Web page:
Our setup was pretty much the same as last year, however working with the new location had a few perks – last year being our first as the “new” club, we were in search for a spot for a while, however we were able to use the Genesee County Fairgrounds, which worked great! Up until Saturday evening, when the racetrack nearby started up, and suddenly everyone had to slap on headphones. We had three motorhomes on site, two of which ran stations, one running an Icom IC-7100, and the other running a Yaesu FT-991. In addition, there were two large tents (one is on the other side of the GMC motorhome), one of which also had a 991 setup, and the other contained our VHF station running an Icom IC-9100. In the middle of the site (under the orange popup) was our little Honda generator which was more than enough to power all of the stations with no problem. For HF antennas we ran an 80m OCF, and a 40m Dipole, as well as a RadioWavz Scout, which is good on 10-40. For VHF, we ran a stack of Moxons for 6/2/220, and for 440/900 we had a few beams, however I won’t go into detail for those, as we never got VHF on the air beyond 6m.


We were able to achieve a couple of bonuses, the first being contacts off of an alternative power source, which we were able to do using a solar charged battery. The second was by making a satellite contact, we were unable to get the initial contact on AO-92, however an hour after that attempt we were able to make a contact on AO-91 (video to come later, still needs to be taken off camera).

All in all we stepped up our game from last year, I haven’t compared our overall contact difference, but I believe that we were able to improve upon last year for sure. We had a few new licensees that we were able to get on the air with, and allow them to experience more than 10m on HF. In addition, though it was nothing like the VHF contest, we did have a small 6m opening to the South, and intermittently to the West, on Sunday morning, allowing us to work Kansas, Nebraska, Florida, Alabama, and Georgia. I am a little bitter about how many stations simply flocked to 50.313, and solely used FT-8. With how open that band was – in and out, yes, but still open – there should have been more activity than there was.

We stepped up our game from last year, there are some improvements to be made going into next year in regards to station setup, software we want to run, etc., so I guess that means it’s time to start prepping for next year!

Quick note!

In case you haven’t noticed, all of these posts have been scheduled.. Some of them were written days in advance, and scheduled to be posted at 5pm the next day. I’ve been a bit busy prepping for Field Day this weekend, so while I have a bunch of half written posts, none have been reviewed, and none are slated to be posted this weekend. There will be live streams from our Field Day operation to my YouTube channel here. While you’re there, check out the video put together from my rover station in the VHF contest!


Digital Radio Modes – DMR Sucks, and I’m going to complain about Fusion… but I like it more than DMR.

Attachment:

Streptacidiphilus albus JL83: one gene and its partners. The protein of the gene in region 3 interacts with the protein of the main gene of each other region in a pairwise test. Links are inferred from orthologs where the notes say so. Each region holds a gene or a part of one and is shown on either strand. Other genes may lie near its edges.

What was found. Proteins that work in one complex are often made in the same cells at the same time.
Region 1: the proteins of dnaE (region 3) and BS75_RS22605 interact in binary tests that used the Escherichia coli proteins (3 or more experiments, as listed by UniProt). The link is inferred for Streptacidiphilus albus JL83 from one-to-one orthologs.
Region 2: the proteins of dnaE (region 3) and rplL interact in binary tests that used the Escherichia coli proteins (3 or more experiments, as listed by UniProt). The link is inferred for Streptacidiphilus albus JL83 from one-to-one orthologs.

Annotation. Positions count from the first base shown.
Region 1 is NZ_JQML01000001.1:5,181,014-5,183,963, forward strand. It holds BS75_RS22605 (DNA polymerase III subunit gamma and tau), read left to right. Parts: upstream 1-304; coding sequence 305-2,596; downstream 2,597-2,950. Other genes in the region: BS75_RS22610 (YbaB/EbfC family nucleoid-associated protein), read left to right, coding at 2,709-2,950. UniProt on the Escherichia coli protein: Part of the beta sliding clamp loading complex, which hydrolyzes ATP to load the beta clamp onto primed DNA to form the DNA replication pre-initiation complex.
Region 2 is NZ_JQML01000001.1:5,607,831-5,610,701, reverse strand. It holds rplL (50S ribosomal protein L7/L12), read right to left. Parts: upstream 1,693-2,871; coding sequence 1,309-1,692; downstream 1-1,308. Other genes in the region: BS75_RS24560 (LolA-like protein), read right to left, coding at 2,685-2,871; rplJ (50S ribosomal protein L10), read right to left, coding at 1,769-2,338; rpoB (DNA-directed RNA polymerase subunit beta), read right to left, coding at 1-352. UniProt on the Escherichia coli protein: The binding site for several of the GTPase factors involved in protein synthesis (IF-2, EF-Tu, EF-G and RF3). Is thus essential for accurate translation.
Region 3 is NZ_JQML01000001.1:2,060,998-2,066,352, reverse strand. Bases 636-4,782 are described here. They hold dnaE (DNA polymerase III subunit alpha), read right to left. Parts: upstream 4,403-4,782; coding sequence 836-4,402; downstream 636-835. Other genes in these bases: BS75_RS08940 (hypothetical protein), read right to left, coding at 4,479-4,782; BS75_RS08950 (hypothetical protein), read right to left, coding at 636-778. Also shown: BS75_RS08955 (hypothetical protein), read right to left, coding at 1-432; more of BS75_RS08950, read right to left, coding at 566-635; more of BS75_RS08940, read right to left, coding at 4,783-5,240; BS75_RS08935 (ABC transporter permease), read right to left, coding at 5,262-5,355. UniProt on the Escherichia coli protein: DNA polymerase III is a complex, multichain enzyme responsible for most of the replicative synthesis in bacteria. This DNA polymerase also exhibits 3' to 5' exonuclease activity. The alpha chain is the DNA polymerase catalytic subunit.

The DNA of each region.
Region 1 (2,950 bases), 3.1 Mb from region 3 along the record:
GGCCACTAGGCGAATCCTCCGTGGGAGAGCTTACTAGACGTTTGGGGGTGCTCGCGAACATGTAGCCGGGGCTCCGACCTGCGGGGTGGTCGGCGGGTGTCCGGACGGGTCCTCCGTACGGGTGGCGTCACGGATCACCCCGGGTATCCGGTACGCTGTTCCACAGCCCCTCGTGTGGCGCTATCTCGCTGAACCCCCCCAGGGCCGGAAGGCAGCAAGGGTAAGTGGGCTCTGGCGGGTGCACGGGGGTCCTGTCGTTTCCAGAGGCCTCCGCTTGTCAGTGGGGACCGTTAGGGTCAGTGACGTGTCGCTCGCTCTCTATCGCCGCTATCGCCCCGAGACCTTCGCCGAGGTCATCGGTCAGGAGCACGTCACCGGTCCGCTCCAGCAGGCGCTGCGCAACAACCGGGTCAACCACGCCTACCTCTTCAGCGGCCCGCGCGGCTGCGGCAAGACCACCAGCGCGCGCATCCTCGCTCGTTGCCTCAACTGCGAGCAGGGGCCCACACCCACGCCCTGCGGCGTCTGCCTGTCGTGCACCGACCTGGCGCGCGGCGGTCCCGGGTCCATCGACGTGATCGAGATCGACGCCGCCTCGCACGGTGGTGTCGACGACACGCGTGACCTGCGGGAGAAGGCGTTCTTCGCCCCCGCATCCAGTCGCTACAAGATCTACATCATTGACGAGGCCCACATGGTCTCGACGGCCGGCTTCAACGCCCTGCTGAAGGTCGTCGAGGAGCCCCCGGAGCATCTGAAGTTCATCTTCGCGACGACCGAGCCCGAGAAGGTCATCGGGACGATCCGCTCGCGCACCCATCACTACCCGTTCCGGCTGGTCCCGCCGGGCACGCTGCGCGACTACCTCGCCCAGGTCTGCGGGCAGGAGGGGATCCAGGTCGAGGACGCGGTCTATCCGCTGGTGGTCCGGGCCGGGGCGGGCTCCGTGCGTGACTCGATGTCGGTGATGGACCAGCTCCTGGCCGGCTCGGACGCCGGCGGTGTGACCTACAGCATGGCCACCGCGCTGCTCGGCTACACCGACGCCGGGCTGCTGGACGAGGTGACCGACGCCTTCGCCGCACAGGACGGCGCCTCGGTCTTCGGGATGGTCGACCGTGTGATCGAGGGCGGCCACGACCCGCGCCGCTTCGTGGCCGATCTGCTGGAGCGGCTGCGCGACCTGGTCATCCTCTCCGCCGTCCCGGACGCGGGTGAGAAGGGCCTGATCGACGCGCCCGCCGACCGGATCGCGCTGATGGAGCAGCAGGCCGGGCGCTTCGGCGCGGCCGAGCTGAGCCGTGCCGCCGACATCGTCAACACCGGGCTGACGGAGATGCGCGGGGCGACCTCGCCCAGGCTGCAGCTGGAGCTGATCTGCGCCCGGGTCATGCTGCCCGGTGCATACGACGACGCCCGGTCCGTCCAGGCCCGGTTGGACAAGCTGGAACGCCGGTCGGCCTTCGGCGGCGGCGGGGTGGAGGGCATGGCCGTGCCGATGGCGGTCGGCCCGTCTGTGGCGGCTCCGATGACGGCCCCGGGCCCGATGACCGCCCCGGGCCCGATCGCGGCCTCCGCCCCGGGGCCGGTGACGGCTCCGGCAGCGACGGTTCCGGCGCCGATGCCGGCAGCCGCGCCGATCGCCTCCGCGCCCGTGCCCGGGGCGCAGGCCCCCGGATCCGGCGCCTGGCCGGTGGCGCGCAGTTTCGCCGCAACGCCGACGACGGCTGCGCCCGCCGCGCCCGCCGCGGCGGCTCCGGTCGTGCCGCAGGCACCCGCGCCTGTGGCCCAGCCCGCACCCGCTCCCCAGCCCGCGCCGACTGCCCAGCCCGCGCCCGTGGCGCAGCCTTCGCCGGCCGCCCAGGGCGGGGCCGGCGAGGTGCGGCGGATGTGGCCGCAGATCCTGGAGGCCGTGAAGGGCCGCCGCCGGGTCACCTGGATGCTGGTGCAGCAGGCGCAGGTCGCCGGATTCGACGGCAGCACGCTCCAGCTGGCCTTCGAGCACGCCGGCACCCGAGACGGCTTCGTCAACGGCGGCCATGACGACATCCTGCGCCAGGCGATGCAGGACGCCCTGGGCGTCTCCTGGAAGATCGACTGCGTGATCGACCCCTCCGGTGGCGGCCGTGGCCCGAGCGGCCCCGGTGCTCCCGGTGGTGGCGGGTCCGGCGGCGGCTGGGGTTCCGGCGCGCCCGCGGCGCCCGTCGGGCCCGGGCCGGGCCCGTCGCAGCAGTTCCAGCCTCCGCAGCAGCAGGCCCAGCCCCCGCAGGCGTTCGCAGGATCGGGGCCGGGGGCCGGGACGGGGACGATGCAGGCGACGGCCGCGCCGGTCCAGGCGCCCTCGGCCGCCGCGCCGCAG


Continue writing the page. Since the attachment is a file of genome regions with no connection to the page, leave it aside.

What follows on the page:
Anybody who has done anything on Amateur Radio bands lately, especially on HF and 6m, has noticed the sheer quiet that is the voice section. It’s the novelty of the FT-8 that still hasn’t worn off. We’ve had some pretty poor conditions as of late due to the poor sunspot cycle, but this month we’ve had some really nice openings all things considered. 6m (if you read my contest article) you’ll note that I continually seem to have issues getting to work. The January contest, and this past June specifically, but other instances as well. If you’re not into HF or SSB work, and you traditionally stay on HT’s, and Mobile rigs using repeaters, you’re likely sticking around FM, or one of the hodgepodge of current digital modes. I touched on this briefly in my previous article on the Zumspot Hotspot for Digital Radio. What you likely took away from that was that I thought it was a great hotspot for any mode, what I didn’t touch on was configuration… to which end has led me to virtually give up on DMR.

In 2017 at the Dayton Hamfest (first year in Xenia), I picked up a CS-580 DMR Handheld. Sure, it works fine simplex, but after a year, two hotspots, and only having one repeater in a reasonable distance from me, I’ve given up on the mode. I have made on, very brief QSO on the NA Talk Group, and that’s about it. It’s not incredibly difficult, however configuring DMR for hotspot use just isn’t entertaining to me, neither is DMR. Fusion (C4FM), and D-Star I can get behind. Fusion has its perks – it retains virtually the same bandwidth as an FM communication, and allows data to be added on as a transmission as well, GPS location, photographs, and text callsign are some examples. There is probably more that I’m missing, but in all honesty, I’m not an expert. I’m an amateur, and that’s the point. But where Fusion retains that bandwidth, D-Star shrinks it down to a fraction of the bandwidth, and allows a lot of the same data to be transmit. In reality, they’re quite similar technologies, both prevalent in the amateur community, especially with the rebates that Icom and Yaesu have been offering on their radios over the last couple of years.